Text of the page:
Summer can be the hungriest time of the year for kids and the most expensive time for parents. Kids and parents who rely on free or reduced – price meals through the National School Lunch Program (NSLP) no longer have access to these meals when school is out for the summer.

To help close this gap, the Summer Food Service Program (SFSP), also known as the Summer Meals Program serves free meals to kids 18 and under during the summer months, helping families make their food budgets work.

The Summer Meals Program is funded by the United States Department of Agriculture (USDA) and administered by the Illinois State Board of Education (ISBE).

Summer meals info graphic

More Information on the Summer Meals Program

Open Versus Closed Sites: Open sites are meal sites where anyone age 18 and under can get a free meal. There is no fee, no sign-up, and no proof of identity or legal status required. Closed sites are meal sites that require sign-up and sometimes require a small fee to participate throughout the summer. These can include summer camps or other programming that you have to register for.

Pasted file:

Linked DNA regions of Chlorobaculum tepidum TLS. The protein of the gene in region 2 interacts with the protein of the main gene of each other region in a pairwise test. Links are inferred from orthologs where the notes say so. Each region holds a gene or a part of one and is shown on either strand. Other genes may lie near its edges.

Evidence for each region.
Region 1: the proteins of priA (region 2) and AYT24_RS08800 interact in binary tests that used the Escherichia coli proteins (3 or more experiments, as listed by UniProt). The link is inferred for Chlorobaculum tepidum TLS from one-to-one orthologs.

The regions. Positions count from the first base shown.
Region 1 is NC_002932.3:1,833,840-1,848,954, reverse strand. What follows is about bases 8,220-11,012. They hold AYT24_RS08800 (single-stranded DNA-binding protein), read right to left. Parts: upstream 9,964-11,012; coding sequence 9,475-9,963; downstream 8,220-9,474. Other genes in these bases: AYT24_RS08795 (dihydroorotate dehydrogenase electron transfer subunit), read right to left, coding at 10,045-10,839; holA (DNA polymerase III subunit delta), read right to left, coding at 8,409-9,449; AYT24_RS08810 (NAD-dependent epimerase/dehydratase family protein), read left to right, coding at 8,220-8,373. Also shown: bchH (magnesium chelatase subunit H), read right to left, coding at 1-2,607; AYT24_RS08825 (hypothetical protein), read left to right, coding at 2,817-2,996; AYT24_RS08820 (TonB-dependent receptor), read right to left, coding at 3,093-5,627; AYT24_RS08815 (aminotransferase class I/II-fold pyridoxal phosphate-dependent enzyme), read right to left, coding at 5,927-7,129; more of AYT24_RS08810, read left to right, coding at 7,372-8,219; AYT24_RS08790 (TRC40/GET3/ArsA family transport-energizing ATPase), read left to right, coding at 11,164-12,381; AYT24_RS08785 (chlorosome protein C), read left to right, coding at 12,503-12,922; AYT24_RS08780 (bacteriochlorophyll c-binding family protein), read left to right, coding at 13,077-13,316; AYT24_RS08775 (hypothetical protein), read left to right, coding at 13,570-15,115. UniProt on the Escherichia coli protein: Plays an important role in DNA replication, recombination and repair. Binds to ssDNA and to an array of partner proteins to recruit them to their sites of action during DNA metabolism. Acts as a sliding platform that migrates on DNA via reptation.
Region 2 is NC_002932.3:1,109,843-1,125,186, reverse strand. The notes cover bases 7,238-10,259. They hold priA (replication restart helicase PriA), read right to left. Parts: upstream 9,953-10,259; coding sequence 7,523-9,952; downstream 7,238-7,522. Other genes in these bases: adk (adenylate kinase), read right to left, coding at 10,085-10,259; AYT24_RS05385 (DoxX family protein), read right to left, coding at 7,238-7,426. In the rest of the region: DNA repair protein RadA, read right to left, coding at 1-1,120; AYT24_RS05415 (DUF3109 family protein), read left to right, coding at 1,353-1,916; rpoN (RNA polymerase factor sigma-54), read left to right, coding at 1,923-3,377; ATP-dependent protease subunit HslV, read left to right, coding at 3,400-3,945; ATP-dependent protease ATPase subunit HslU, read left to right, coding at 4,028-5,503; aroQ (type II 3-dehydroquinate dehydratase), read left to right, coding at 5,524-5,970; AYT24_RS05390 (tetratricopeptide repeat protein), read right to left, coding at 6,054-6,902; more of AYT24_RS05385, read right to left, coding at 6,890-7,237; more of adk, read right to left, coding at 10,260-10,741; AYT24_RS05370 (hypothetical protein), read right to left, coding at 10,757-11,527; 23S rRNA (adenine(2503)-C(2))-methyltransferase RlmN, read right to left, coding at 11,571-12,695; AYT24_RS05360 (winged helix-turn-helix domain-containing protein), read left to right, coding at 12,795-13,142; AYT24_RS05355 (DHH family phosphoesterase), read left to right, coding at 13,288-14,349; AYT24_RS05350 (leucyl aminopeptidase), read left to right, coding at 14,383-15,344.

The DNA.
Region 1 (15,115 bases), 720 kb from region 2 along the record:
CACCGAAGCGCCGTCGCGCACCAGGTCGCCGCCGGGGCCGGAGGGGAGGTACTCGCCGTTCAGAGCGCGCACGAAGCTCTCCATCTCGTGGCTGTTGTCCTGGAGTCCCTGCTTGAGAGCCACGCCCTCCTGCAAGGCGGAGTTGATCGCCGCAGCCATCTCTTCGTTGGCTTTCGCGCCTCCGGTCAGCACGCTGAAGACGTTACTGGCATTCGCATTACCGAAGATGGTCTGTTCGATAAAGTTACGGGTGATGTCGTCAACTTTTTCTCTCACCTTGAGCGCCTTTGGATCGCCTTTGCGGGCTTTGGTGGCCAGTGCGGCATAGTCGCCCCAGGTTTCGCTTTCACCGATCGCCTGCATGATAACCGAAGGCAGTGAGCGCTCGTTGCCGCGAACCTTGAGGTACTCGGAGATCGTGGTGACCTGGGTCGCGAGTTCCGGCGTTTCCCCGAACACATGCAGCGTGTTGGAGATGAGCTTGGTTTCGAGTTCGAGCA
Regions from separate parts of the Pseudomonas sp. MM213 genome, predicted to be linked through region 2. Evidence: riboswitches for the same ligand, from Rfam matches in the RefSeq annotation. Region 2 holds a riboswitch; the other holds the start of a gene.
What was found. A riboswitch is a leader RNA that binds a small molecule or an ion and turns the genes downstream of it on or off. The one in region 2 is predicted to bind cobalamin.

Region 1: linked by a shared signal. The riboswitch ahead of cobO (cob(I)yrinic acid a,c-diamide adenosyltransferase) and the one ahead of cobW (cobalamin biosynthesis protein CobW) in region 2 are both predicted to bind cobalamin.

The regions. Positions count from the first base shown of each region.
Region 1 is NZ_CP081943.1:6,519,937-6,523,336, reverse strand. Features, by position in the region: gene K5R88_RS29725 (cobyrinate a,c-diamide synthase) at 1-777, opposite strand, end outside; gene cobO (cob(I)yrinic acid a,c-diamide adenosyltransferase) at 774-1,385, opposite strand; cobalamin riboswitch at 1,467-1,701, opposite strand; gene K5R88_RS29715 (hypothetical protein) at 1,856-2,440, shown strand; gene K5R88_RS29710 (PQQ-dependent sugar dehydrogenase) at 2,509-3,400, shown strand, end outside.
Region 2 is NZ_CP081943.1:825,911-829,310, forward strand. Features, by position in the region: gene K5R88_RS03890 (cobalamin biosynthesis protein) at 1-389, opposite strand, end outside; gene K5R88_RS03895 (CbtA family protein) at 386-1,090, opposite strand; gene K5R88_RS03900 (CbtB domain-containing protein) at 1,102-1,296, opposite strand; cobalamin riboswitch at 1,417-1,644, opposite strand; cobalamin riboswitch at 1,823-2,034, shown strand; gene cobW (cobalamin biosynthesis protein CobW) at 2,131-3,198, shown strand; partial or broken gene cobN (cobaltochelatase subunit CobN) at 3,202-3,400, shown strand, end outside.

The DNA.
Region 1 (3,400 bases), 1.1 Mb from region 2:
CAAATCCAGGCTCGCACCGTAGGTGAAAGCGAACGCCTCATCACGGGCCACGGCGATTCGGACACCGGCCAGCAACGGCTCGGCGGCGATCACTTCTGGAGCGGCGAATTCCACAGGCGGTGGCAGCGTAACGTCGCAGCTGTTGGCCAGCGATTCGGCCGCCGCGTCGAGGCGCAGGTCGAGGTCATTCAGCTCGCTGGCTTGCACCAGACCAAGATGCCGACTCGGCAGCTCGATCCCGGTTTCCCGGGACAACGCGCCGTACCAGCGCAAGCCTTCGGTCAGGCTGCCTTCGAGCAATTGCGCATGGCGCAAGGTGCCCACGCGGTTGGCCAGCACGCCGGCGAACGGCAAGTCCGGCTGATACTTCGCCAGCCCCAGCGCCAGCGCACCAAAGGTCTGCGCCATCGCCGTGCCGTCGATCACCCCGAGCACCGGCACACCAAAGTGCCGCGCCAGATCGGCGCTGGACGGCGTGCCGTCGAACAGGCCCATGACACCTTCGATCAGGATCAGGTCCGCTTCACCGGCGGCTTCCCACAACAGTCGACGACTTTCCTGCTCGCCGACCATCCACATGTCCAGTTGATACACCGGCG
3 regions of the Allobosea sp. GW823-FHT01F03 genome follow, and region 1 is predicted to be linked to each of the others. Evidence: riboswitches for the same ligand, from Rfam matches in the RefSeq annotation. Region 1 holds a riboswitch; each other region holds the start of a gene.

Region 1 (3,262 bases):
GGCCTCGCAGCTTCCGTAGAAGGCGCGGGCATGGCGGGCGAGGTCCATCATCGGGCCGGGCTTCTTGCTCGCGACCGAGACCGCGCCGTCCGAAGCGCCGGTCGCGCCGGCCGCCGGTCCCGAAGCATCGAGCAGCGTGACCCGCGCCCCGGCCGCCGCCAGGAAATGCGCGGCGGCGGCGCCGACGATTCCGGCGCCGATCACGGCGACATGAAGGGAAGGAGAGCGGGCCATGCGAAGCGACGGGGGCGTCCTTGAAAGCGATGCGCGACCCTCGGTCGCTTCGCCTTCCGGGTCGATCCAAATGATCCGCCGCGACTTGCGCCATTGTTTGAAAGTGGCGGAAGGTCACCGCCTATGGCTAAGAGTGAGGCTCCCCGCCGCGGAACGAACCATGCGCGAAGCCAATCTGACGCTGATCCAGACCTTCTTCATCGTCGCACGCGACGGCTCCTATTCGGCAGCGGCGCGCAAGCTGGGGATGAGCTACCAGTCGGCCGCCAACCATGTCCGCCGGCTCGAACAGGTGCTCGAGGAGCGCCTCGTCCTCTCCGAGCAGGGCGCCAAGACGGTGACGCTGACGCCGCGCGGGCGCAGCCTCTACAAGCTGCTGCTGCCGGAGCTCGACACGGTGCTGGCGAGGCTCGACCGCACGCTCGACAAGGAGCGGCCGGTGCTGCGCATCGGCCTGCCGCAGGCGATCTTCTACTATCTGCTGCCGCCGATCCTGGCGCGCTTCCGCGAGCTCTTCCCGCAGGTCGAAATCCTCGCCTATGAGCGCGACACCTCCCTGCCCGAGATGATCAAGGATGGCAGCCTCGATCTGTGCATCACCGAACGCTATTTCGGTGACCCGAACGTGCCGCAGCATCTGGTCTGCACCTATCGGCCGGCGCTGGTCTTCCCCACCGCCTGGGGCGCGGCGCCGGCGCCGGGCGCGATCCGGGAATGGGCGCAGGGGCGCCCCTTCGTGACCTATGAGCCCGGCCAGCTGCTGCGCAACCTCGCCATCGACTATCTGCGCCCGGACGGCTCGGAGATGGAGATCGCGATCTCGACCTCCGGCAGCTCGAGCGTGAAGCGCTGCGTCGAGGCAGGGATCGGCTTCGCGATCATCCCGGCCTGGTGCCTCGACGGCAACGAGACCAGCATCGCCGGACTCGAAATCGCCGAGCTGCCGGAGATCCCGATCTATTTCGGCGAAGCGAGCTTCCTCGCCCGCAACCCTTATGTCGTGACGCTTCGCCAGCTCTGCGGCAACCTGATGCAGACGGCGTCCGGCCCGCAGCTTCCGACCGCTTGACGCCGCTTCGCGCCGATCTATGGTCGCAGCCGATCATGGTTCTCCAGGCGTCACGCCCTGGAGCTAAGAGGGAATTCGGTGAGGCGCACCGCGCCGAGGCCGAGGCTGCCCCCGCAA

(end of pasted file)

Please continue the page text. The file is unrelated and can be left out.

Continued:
Who is eligible for a Summer Meals Site?

A community is eligible for an SFSP site if 50% or more of the children residing in that area are eligible for free or reduced-price school meals. At meal sites, children can receive a healthy meal in a safe place to eat and build friendships. Many sites also offer educational activities and games.

How does the program work?

The USDA funds the Free Summer Meals program. Sponsors are chosen by ISBE. Sponsors figure out a food service to supply the meals, fill out reimbursement forms, pay for the food up front, and choose sites (specific places where kids can go to get meals). These sites provide the food to kids, set up activities, and keep track of how many kids come every day. Sites are strategically located to help serve the greatest number of kids and the areas that need summer food the most.

Sites record how many meals were served per day. That information is then sent to the sponsor, who fills out reimbursement forms. Reimbursement forms are then sent to the USDA through ISBE. Sponsors receive a check from the USDA for all the meals they served.

Visit the Illinois State Board of Education to learn about becoming a Sponsor or Site.